How a wrist-worn device may pick up on early signs of Alzheimer’s disease

How a wrist-worn device may pick up on early signs of Alzheimer’s disease

According to research, 22% of adults worldwide who are 50 years of age or older have Alzheimer’s disease at some point. Researchers are working to identify new markers for the early warning signs of this kind of dementia because it is anticipated that the number will rise. Alzheimer’s disease presently has no known cure, but some drugs can help delay the disease’s progression in its early stages.

Most people follow a certain pattern or routine of behaviors, including activity, every day. For instance, some people might move more in the evening and others might be more active in the morning. This is referred to as an individual’s daily activity pattern. A consistently high level of daily activity has been associated in previous research with a better cardiometabolic profile, which may help reduce an individual’s risk of cardiovascular disease. Regular daily activity patterns have also been connected by researchers to enhanced mental and physical health as well as better cognition in older adults. According to a May 2018 study, older men’s daily activity patterns may serve as predictive biomarkers for changes in sleep and cognitive function as well as clinically significant mortality outcomes. An increased mortality risk in older adults was linked to a more fragmented daily activity pattern, according to research published in October 2019.

In this investigation, scientists examined the information generated by an actigraph, a wristwatch-like gadget worn by eighty-two cognitively sound senior citizens who were a part of the long-running Baltimore Longitudinal Study of Aging. Actigraphs worn on the wrist have been the tool of choice for sleep researchers studying older adults’ sleep for decades, as stated. He pointed out that the accelerometer technology is generally the same as that found in widely used, commercial fitness trackers. My coworkers and I submitted an application for a grant from the National Institute on Aging (NIA) to investigate the relationship between Alzheimer’s disease and poor sleep, including the use of wrist actigraphs, because there is mounting evidence that sleep disturbances may raise the risk of the disease. This work is directly related to the grant that we were awarded.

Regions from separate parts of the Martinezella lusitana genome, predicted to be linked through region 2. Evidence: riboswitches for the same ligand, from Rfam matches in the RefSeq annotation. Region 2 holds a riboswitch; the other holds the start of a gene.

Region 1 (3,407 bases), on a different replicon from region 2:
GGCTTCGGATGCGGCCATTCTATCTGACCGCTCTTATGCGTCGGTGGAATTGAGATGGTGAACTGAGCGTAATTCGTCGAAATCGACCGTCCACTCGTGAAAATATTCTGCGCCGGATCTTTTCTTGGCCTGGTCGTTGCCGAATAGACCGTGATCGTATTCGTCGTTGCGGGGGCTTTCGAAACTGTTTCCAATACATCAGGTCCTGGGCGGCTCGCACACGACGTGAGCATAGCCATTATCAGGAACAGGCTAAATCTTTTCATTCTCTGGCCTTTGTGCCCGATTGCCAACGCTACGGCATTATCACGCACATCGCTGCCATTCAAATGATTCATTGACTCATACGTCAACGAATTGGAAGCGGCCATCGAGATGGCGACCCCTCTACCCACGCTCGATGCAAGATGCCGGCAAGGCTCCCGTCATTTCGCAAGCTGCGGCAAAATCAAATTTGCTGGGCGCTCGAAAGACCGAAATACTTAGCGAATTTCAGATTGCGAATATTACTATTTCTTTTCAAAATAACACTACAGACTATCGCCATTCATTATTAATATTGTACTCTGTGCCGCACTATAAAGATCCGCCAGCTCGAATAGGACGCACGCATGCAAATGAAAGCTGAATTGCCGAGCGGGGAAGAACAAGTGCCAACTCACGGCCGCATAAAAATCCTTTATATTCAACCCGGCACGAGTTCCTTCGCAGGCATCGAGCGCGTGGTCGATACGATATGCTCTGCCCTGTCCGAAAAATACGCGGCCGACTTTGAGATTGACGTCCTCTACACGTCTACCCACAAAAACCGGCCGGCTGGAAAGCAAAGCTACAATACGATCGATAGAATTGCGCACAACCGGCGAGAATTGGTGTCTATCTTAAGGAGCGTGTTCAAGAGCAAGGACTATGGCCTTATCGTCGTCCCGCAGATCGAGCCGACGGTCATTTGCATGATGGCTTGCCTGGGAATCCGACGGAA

There were discernible levels of the protein beta-amyloidTrusted Source in the brains of 82 research participants, whose average age was 76. Alzheimer’s disease is thought to be characterized by amyloid plaquesTrusted Source. The 25 amyloid-positive and 57 amyloid-negative participant groups differed significantly in terms of average afternoon activity and variability in activity throughout a larger time window, according to the researchers’ analysis of the actigraph device data. In the early afternoon, the scientists found that the average activity was higher in the amyloid-positive group.

Our findings are significant because, according to Dr. Spira, they demonstrated that, among individuals with cognitively normal brains, those with detectable levels of beta-amyloid exhibited distinct patterns of activity at specific times of the day compared to those without the protein. This is a new discovery. According to him, it will be crucial to monitor individuals who display activity patterns similar to those that we connected to the presence of beta-amyloid to determine whether they are more likely to experience cognitive decline in the future. It would be interesting to investigate if these 24-hour patterns can be used to predict the development of beta-amyloid in people without the condition.

In the future, I don’t see the clinical application of wearable recording technology, or “wrist actigraphy,” for the diagnosis of memory loss disorders such as Alzheimer’s dementia. It is common for people to become less active as they age, but other medical conditions like heart disease, neuropathies, or other medical issues are more concerning than dementia. Parkinson’s disease is a neurological movement disorder, and I would love to see this methodology used in its diagnosis.


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